Altered gene-expression profile in rat plasma and promoted body and brain development by environmental enrichment
AbstractEnvironmental enrichment (EE) refers to the exposure of laboratory animals to physical and social stimulation, which can improve animals’ well-being. The study was aimed to explore how the prenatal EE impacts affect the development, behavior, hormones and gene expression of the offspring. 28 pregnant rats were randomized into an EE group (EEG) housed in cages with EE or a control group (CG) housed in normal cages. Measurements included offspring development parameters (body weight, body length, and tail length) and behavior (open-field test, OFT), hormone levels (cortisol, dopamine, 5-HT, and growth hormone) and gene expression profile. Results showed that the development parameters of EEG offspring were statistically superior to the CG offspring. OFT count of EEG offspring was more than CG. EEG and CG offspring did not differ on cortisol, dopamine, 5-HT or growth factor. Gene expression profile chip test showed that 25 genes were up-regulated and 23 genes down-regulated in the EEG vs CG comparison, among which five GO annotations and four KEGG pathways were annotated. Findings indicate that EE during pregnancy could positively promote the body and nervous system development of offspring, involving the evidence for altered gene expression profile.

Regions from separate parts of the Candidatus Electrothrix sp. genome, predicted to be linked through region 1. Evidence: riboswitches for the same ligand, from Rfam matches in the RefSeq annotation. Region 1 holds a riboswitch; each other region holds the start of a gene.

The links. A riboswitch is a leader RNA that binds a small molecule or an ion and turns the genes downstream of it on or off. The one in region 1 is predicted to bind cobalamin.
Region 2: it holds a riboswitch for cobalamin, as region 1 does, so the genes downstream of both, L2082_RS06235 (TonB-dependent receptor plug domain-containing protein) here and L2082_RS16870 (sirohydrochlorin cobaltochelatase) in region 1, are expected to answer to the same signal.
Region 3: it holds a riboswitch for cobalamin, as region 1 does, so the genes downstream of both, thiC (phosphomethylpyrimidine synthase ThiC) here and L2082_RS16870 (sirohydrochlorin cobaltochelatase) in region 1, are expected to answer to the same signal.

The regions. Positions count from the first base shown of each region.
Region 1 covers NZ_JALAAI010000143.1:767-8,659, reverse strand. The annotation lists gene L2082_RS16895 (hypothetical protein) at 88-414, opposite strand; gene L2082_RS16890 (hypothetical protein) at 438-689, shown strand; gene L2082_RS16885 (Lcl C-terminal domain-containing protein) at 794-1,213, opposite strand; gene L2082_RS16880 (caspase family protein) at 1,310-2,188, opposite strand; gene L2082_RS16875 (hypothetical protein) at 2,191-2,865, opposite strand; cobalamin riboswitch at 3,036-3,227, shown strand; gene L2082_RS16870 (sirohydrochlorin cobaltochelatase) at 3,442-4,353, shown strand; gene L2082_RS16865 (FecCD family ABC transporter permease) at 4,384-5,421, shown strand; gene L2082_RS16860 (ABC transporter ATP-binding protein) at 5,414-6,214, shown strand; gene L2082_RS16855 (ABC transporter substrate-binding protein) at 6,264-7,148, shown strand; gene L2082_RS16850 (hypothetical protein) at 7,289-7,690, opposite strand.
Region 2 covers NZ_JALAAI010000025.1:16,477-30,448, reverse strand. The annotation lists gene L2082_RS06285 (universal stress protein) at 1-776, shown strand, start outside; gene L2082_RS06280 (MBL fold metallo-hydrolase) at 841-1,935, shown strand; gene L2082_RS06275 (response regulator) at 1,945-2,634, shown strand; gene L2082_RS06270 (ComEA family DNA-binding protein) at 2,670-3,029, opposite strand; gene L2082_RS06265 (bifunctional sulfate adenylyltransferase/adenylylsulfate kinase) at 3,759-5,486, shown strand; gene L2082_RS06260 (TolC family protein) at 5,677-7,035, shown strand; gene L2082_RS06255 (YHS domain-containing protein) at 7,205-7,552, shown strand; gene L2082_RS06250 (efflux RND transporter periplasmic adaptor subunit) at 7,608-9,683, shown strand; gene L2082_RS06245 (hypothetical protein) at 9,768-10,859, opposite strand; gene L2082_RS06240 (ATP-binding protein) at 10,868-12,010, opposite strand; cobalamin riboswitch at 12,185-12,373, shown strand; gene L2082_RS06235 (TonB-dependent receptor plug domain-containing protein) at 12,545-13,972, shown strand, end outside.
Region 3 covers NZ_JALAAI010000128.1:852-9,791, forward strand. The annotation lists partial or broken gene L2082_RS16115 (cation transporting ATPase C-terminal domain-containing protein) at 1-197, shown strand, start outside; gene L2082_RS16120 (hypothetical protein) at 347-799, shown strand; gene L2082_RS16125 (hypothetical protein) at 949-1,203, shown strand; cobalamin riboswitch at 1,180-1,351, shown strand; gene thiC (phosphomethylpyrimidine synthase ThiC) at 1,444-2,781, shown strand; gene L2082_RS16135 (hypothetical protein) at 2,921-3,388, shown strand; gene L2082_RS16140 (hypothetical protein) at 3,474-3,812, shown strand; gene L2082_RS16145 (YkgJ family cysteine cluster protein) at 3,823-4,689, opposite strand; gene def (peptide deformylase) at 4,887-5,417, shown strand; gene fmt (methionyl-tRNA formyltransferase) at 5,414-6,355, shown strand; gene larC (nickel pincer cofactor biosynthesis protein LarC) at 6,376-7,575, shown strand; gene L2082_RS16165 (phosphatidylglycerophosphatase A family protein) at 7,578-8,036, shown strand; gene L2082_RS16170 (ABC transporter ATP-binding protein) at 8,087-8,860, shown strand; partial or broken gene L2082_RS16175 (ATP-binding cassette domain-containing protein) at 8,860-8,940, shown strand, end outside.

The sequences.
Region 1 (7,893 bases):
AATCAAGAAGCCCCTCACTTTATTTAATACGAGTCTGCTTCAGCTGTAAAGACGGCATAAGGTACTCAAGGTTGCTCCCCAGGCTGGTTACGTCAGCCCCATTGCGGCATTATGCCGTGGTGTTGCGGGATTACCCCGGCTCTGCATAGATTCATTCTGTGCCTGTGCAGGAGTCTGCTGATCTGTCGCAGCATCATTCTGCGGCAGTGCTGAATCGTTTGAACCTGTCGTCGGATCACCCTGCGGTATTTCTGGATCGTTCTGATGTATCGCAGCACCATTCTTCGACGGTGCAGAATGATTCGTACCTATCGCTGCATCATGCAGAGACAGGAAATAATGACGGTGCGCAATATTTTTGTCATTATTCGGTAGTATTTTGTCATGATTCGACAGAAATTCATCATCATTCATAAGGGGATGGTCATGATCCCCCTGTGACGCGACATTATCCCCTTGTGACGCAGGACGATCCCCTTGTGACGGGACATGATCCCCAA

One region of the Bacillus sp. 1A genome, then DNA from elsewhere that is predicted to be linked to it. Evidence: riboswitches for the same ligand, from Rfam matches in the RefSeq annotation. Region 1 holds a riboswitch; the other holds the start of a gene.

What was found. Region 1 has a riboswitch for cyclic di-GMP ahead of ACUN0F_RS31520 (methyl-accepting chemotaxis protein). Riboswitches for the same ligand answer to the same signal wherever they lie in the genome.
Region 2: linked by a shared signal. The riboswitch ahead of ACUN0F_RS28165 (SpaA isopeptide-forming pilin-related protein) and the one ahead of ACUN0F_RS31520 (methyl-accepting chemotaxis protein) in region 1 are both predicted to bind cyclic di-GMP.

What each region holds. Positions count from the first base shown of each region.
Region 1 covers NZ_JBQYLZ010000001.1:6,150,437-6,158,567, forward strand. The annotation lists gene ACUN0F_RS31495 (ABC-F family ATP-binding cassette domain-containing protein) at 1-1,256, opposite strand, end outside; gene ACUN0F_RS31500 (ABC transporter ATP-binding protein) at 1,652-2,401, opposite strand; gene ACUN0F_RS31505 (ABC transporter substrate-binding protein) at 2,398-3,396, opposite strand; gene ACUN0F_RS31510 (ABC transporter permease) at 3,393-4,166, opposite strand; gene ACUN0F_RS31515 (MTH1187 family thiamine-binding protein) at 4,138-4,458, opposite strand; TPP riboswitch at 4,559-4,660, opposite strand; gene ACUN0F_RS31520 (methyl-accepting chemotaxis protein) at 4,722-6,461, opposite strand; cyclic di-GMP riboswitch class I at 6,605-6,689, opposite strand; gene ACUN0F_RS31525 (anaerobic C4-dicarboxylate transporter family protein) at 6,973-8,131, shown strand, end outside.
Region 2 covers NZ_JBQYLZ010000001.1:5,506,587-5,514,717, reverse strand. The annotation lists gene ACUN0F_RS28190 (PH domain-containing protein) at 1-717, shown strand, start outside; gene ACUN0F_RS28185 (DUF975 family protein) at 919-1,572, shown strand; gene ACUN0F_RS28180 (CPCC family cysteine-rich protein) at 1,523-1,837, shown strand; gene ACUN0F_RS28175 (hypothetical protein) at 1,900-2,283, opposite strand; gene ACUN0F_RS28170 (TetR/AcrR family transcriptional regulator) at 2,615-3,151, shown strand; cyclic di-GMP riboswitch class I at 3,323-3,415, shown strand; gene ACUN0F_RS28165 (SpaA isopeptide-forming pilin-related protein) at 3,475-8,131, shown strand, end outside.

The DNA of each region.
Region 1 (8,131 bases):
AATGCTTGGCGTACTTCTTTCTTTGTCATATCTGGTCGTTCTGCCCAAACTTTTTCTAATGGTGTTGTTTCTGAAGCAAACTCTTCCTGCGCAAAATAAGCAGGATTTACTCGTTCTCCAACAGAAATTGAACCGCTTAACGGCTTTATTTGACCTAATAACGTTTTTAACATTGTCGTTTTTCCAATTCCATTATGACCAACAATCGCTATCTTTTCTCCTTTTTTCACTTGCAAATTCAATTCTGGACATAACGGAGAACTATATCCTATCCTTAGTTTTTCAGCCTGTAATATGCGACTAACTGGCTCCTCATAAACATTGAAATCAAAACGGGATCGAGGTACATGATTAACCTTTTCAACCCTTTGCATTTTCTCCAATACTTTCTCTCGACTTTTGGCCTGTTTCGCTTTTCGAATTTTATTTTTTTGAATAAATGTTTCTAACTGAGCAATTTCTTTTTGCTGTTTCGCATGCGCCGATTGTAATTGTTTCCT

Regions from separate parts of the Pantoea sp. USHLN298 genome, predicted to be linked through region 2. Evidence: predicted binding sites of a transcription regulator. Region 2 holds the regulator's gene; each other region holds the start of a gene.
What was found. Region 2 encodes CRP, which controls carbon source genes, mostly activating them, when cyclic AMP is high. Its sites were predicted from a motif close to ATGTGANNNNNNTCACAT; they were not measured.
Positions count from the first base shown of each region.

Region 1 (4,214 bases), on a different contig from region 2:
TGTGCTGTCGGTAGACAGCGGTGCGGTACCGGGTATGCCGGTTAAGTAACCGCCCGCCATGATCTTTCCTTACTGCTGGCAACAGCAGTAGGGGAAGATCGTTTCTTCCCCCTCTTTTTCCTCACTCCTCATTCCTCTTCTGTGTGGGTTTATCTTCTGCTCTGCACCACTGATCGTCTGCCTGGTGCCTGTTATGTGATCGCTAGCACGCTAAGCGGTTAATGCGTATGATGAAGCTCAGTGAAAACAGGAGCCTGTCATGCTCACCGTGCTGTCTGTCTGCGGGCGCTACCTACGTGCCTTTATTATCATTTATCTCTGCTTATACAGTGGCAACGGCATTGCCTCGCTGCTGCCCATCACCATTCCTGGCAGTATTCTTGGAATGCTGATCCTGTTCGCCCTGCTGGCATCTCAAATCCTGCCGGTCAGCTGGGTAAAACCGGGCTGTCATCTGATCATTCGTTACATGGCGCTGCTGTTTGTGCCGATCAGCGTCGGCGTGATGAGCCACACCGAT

Keywords: Environmental enrichment, rats, gene expression, behavior, development
African Journal of Biotechnology Vol. 12(20), pp. 3071-3082